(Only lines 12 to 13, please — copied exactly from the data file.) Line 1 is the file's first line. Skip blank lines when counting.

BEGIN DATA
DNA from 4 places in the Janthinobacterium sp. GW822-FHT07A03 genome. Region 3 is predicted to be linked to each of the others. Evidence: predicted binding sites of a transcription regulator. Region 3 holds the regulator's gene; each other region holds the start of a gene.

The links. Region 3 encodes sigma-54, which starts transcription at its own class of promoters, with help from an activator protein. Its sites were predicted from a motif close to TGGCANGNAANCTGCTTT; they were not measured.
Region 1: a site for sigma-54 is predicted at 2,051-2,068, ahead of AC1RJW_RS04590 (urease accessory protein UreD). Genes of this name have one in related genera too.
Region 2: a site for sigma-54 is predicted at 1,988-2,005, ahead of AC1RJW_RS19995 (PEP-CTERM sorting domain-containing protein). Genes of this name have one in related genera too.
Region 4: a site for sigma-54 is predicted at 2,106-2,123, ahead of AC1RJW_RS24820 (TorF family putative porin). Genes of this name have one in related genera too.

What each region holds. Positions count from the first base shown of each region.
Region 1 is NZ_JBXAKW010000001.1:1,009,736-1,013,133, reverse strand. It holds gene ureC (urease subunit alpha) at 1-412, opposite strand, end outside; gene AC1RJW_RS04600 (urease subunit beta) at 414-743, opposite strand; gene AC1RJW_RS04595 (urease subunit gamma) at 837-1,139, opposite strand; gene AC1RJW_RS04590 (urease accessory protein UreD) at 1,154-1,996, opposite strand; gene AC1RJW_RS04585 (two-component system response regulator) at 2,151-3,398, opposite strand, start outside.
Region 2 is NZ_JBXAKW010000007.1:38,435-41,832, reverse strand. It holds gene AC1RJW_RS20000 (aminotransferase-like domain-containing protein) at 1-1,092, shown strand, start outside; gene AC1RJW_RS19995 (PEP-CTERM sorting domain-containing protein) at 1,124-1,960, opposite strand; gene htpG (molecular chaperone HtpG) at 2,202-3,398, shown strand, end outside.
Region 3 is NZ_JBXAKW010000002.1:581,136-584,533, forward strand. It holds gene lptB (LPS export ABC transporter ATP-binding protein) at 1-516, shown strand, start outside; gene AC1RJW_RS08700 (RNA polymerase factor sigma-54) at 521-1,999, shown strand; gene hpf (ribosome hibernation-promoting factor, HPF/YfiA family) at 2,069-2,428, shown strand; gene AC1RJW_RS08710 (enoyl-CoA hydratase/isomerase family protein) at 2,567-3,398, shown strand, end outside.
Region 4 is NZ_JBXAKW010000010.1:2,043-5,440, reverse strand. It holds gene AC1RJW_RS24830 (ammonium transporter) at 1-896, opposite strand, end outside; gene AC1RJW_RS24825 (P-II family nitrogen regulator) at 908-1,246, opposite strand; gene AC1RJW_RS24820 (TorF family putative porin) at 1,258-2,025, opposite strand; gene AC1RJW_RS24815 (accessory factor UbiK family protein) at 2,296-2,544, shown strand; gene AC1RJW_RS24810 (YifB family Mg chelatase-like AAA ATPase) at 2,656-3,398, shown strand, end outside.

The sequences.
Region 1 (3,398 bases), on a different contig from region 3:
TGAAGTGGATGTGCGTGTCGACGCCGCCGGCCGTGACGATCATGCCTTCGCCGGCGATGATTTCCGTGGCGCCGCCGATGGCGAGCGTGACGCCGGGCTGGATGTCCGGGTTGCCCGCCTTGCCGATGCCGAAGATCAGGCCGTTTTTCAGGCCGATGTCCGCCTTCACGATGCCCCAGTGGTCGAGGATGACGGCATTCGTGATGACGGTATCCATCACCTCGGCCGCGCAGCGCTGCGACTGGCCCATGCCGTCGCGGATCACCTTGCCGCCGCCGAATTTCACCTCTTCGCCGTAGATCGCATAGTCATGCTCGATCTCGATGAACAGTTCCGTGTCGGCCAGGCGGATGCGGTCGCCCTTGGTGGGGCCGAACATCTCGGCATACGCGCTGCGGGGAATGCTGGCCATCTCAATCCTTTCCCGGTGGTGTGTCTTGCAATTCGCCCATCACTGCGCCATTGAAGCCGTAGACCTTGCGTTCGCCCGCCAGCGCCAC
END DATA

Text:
Region 1 (3,398 bases), on a different contig from region 3:
TGAAGTGGATGTGCGTGTCGACGCCGCCGGCCGTGACGATCATGCCTTCGCCGGCGATGATTTCCGTGGCGCCGCCGATGGCGAGCGTGACGCCGGGCTGGATGTCCGGGTTGCCCGCCTTGCCGATGCCGAAGATCAGGCCGTTTTTCAGGCCGATGTCCGCCTTCACGATGCCCCAGTGGTCGAGGATGACGGCATTCGTGATGACGGTATCCATCACCTCGGCCGCGCAGCGCTGCGACTGGCCCATGCCGTCGCGGATCACCTTGCCGCCGCCGAATTTCACCTCTTCGCCGTAGATCGCATAGTCATGCTCGATCTCGATGAACAGTTCCGTGTCGGCCAGGCGGATGCGGTCGCCCTTGGTGGGGCCGAACATCTCGGCATACGCGCTGCGGGGAATGCTGGCCATCTCAATCCTTTCCCGGTGGTGTGTCTTGCAATTCGCCCATCACTGCGCCATTGAAGCCGTAGACCTTGCGTTCGCCCGCCAGCGCCAC